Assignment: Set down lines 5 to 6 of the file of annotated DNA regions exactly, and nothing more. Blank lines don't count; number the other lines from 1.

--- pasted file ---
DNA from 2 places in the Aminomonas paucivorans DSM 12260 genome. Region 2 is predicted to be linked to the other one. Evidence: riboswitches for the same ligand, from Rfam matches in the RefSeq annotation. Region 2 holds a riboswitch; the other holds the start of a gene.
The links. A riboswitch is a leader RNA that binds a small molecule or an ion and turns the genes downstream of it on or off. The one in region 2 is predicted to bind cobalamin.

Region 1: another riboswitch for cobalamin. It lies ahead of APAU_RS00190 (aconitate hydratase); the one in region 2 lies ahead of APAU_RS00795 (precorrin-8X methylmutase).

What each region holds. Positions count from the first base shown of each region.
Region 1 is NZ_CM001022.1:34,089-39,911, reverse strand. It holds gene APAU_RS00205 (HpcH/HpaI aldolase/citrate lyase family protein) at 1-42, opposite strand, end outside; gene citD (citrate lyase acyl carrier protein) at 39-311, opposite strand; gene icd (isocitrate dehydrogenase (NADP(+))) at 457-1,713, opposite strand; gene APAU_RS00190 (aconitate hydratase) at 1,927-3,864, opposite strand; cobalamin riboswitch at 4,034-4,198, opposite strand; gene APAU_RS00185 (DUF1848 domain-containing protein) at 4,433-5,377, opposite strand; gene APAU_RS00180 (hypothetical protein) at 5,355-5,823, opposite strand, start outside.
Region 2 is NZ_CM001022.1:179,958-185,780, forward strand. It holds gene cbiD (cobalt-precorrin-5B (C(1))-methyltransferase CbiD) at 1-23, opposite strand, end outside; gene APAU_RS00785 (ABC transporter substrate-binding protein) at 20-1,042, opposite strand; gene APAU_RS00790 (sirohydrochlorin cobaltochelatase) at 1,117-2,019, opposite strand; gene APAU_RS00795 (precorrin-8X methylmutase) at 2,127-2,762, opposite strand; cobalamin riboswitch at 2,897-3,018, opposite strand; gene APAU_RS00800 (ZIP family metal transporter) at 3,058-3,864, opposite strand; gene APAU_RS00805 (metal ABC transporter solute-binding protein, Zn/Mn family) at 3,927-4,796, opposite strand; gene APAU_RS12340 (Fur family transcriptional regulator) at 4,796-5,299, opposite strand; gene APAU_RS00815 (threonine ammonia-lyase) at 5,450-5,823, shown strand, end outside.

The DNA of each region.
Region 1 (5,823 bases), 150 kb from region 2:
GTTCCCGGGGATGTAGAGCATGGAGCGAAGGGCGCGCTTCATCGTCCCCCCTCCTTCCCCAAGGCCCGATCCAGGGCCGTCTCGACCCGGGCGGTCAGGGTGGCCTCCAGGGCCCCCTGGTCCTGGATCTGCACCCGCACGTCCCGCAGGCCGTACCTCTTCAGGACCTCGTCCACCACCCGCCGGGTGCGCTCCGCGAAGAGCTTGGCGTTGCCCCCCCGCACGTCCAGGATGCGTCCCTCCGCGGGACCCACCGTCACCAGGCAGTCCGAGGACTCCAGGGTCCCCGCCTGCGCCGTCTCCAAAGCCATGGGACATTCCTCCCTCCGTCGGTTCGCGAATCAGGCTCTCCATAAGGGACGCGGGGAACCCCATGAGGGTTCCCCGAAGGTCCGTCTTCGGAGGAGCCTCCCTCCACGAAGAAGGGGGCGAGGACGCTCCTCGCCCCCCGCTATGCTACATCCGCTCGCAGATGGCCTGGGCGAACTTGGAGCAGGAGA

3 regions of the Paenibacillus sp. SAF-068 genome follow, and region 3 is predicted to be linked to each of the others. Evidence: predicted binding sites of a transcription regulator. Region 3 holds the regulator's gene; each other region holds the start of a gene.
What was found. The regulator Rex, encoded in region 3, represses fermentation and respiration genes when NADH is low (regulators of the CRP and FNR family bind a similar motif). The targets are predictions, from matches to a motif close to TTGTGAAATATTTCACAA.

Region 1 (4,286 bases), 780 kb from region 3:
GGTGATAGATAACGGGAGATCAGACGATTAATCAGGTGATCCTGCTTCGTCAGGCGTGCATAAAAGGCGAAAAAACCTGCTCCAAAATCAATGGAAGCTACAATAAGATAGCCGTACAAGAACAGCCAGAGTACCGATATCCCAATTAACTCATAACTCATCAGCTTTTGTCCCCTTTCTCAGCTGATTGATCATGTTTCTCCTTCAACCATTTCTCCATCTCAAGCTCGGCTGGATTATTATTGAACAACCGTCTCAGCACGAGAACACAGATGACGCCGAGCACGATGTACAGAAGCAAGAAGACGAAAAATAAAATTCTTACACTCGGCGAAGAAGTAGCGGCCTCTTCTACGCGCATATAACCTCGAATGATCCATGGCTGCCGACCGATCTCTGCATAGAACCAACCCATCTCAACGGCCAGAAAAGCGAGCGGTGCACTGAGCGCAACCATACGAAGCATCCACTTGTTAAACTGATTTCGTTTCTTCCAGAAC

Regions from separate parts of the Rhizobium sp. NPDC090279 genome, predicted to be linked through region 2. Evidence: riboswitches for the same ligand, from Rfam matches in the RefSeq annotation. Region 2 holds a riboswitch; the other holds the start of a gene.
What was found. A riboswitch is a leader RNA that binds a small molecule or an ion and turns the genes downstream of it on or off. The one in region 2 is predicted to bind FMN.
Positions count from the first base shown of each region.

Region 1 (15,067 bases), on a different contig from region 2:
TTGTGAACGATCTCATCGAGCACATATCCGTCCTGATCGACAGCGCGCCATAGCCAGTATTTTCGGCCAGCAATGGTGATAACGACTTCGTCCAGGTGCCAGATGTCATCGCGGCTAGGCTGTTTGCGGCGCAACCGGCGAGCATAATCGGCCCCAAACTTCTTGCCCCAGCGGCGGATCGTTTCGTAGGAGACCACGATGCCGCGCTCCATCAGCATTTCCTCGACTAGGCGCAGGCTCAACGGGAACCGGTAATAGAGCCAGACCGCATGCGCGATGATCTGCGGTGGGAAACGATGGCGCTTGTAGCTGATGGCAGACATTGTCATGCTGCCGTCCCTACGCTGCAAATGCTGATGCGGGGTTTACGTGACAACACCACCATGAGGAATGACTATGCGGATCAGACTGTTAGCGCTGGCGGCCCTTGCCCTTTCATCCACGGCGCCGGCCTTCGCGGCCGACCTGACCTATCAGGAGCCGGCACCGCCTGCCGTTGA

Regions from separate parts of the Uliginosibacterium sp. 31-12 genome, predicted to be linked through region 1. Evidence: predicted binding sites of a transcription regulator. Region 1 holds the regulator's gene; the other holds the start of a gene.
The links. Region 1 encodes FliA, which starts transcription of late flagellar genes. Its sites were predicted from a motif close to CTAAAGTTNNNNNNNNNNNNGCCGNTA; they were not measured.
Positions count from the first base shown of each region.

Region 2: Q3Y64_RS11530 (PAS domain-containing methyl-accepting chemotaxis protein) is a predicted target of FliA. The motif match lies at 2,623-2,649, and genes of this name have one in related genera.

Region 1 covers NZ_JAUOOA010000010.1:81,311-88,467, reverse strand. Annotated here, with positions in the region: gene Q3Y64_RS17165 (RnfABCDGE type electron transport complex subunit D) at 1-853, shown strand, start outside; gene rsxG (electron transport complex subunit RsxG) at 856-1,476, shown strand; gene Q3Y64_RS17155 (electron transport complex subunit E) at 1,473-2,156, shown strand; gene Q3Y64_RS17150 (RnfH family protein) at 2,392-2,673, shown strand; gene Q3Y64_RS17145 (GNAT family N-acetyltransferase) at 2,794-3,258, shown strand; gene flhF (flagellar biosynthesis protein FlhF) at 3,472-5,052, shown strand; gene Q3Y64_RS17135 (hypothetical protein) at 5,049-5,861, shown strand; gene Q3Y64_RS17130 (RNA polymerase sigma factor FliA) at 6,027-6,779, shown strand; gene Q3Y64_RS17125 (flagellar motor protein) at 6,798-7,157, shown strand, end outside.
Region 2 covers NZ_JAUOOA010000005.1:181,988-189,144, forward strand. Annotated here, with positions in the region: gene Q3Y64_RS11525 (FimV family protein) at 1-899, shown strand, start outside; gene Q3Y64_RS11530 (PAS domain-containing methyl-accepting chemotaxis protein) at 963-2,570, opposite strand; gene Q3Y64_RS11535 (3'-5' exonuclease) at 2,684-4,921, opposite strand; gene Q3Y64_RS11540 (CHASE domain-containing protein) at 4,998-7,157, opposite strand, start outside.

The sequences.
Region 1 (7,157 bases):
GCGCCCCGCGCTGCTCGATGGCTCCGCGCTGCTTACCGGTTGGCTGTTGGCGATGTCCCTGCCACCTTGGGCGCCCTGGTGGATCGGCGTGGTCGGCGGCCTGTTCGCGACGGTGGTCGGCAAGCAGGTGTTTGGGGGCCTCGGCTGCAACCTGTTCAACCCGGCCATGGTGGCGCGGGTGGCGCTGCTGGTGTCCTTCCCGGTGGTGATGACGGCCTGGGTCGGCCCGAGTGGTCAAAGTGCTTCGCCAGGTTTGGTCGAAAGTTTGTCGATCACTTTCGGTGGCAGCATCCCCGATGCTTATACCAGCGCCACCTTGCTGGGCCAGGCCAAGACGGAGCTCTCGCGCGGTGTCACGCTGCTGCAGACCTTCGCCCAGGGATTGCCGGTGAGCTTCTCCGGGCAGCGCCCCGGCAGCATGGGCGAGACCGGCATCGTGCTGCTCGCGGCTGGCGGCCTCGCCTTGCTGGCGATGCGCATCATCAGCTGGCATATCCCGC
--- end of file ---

Region 1 is NZ_CM001022.1:34,089-39,911, reverse strand. It holds gene APAU_RS00205 (HpcH/HpaI aldolase/citrate lyase family protein) at 1-42, opposite strand, end outside; gene citD (citrate lyase acyl carrier protein) at 39-311, opposite strand; gene icd (isocitrate dehydrogenase (NADP(+))) at 457-1,713, opposite strand; gene APAU_RS00190 (aconitate hydratase) at 1,927-3,864, opposite strand; cobalamin riboswitch at 4,034-4,198, opposite strand; gene APAU_RS00185 (DUF1848 domain-containing protein) at 4,433-5,377, opposite strand; gene APAU_RS00180 (hypothetical protein) at 5,355-5,823, opposite strand, start outside.
Region 2 is NZ_CM001022.1:179,958-185,780, forward strand. It holds gene cbiD (cobalt-precorrin-5B (C(1))-methyltransferase CbiD) at 1-23, opposite strand, end outside; gene APAU_RS00785 (ABC transporter substrate-binding protein) at 20-1,042, opposite strand; gene APAU_RS00790 (sirohydrochlorin cobaltochelatase) at 1,117-2,019, opposite strand; gene APAU_RS00795 (precorrin-8X methylmutase) at 2,127-2,762, opposite strand; cobalamin riboswitch at 2,897-3,018, opposite strand; gene APAU_RS00800 (ZIP family metal transporter) at 3,058-3,864, opposite strand; gene APAU_RS00805 (metal ABC transporter solute-binding protein, Zn/Mn family) at 3,927-4,796, opposite strand; gene APAU_RS12340 (Fur family transcriptional regulator) at 4,796-5,299, opposite strand; gene APAU_RS00815 (threonine ammonia-lyase) at 5,450-5,823, shown strand, end outside.